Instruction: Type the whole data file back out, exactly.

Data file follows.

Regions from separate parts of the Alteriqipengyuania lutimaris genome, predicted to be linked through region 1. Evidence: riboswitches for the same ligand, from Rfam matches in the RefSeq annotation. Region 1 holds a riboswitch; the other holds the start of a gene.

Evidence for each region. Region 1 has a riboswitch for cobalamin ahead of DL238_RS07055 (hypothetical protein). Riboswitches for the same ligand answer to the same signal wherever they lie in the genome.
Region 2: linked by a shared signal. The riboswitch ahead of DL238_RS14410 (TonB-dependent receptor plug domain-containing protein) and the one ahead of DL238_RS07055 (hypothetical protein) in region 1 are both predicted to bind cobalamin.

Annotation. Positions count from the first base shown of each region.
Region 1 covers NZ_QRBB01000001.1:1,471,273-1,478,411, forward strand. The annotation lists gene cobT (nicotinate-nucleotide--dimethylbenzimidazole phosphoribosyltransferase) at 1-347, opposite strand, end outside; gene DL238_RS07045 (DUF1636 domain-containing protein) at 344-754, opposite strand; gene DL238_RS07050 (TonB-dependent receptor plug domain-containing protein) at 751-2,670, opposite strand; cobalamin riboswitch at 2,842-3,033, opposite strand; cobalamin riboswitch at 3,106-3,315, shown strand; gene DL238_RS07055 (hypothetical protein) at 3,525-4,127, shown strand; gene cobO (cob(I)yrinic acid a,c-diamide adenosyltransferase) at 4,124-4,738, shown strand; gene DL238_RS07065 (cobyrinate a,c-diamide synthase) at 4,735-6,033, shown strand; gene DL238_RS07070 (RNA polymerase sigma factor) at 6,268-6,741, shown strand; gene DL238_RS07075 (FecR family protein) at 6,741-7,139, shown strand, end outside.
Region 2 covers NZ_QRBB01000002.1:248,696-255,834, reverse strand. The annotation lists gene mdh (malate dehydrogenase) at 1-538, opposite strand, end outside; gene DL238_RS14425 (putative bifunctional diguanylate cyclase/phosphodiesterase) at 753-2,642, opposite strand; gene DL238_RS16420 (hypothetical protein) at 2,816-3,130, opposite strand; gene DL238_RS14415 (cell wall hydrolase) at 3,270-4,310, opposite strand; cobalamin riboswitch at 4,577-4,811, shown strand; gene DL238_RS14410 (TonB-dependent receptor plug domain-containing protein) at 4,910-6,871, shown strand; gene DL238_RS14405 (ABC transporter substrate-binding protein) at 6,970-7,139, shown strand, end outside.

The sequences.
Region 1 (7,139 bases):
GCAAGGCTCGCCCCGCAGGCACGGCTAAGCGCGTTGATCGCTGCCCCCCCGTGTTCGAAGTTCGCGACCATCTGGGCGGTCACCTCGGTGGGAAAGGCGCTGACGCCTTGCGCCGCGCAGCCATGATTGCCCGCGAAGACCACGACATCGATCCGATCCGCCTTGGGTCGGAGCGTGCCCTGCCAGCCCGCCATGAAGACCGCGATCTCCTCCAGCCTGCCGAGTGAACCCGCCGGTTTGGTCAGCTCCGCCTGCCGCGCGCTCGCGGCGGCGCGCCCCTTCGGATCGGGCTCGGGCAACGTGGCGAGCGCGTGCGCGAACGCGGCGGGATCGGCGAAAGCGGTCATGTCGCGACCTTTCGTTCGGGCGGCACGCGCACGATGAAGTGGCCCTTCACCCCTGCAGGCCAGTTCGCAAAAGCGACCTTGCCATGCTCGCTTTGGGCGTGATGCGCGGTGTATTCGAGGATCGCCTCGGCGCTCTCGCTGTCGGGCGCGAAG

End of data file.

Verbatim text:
Regions from separate parts of the Alteriqipengyuania lutimaris genome, predicted to be linked through region 1. Evidence: riboswitches for the same ligand, from Rfam matches in the RefSeq annotation. Region 1 holds a riboswitch; the other holds the start of a gene.

Evidence for each region. Region 1 has a riboswitch for cobalamin ahead of DL238_RS07055 (hypothetical protein). Riboswitches for the same ligand answer to the same signal wherever they lie in the genome.
Region 2: linked by a shared signal. The riboswitch ahead of DL238_RS14410 (TonB-dependent receptor plug domain-containing protein) and the one ahead of DL238_RS07055 (hypothetical protein) in region 1 are both predicted to bind cobalamin.

Annotation. Positions count from the first base shown of each region.
Region 1 covers NZ_QRBB01000001.1:1,471,273-1,478,411, forward strand. The annotation lists gene cobT (nicotinate-nucleotide--dimethylbenzimidazole phosphoribosyltransferase) at 1-347, opposite strand, end outside; gene DL238_RS07045 (DUF1636 domain-containing protein) at 344-754, opposite strand; gene DL238_RS07050 (TonB-dependent receptor plug domain-containing protein) at 751-2,670, opposite strand; cobalamin riboswitch at 2,842-3,033, opposite strand; cobalamin riboswitch at 3,106-3,315, shown strand; gene DL238_RS07055 (hypothetical protein) at 3,525-4,127, shown strand; gene cobO (cob(I)yrinic acid a,c-diamide adenosyltransferase) at 4,124-4,738, shown strand; gene DL238_RS07065 (cobyrinate a,c-diamide synthase) at 4,735-6,033, shown strand; gene DL238_RS07070 (RNA polymerase sigma factor) at 6,268-6,741, shown strand; gene DL238_RS07075 (FecR family protein) at 6,741-7,139, shown strand, end outside.
Region 2 covers NZ_QRBB01000002.1:248,696-255,834, reverse strand. The annotation lists gene mdh (malate dehydrogenase) at 1-538, opposite strand, end outside; gene DL238_RS14425 (putative bifunctional diguanylate cyclase/phosphodiesterase) at 753-2,642, opposite strand; gene DL238_RS16420 (hypothetical protein) at 2,816-3,130, opposite strand; gene DL238_RS14415 (cell wall hydrolase) at 3,270-4,310, opposite strand; cobalamin riboswitch at 4,577-4,811, shown strand; gene DL238_RS14410 (TonB-dependent receptor plug domain-containing protein) at 4,910-6,871, shown strand; gene DL238_RS14405 (ABC transporter substrate-binding protein) at 6,970-7,139, shown strand, end outside.

The sequences.
Region 1 (7,139 bases):
GCAAGGCTCGCCCCGCAGGCACGGCTAAGCGCGTTGATCGCTGCCCCCCCGTGTTCGAAGTTCGCGACCATCTGGGCGGTCACCTCGGTGGGAAAGGCGCTGACGCCTTGCGCCGCGCAGCCATGATTGCCCGCGAAGACCACGACATCGATCCGATCCGCCTTGGGTCGGAGCGTGCCCTGCCAGCCCGCCATGAAGACCGCGATCTCCTCCAGCCTGCCGAGTGAACCCGCCGGTTTGGTCAGCTCCGCCTGCCGCGCGCTCGCGGCGGCGCGCCCCTTCGGATCGGGCTCGGGCAACGTGGCGAGCGCGTGCGCGAACGCGGCGGGATCGGCGAAAGCGGTCATGTCGCGACCTTTCGTTCGGGCGGCACGCGCACGATGAAGTGGCCCTTCACCCCTGCAGGCCAGTTCGCAAAAGCGACCTTGCCATGCTCGCTTTGGGCGTGATGCGCGGTGTATTCGAGGATCGCCTCGGCGCTCTCGCTGTCGGGCGCGAAG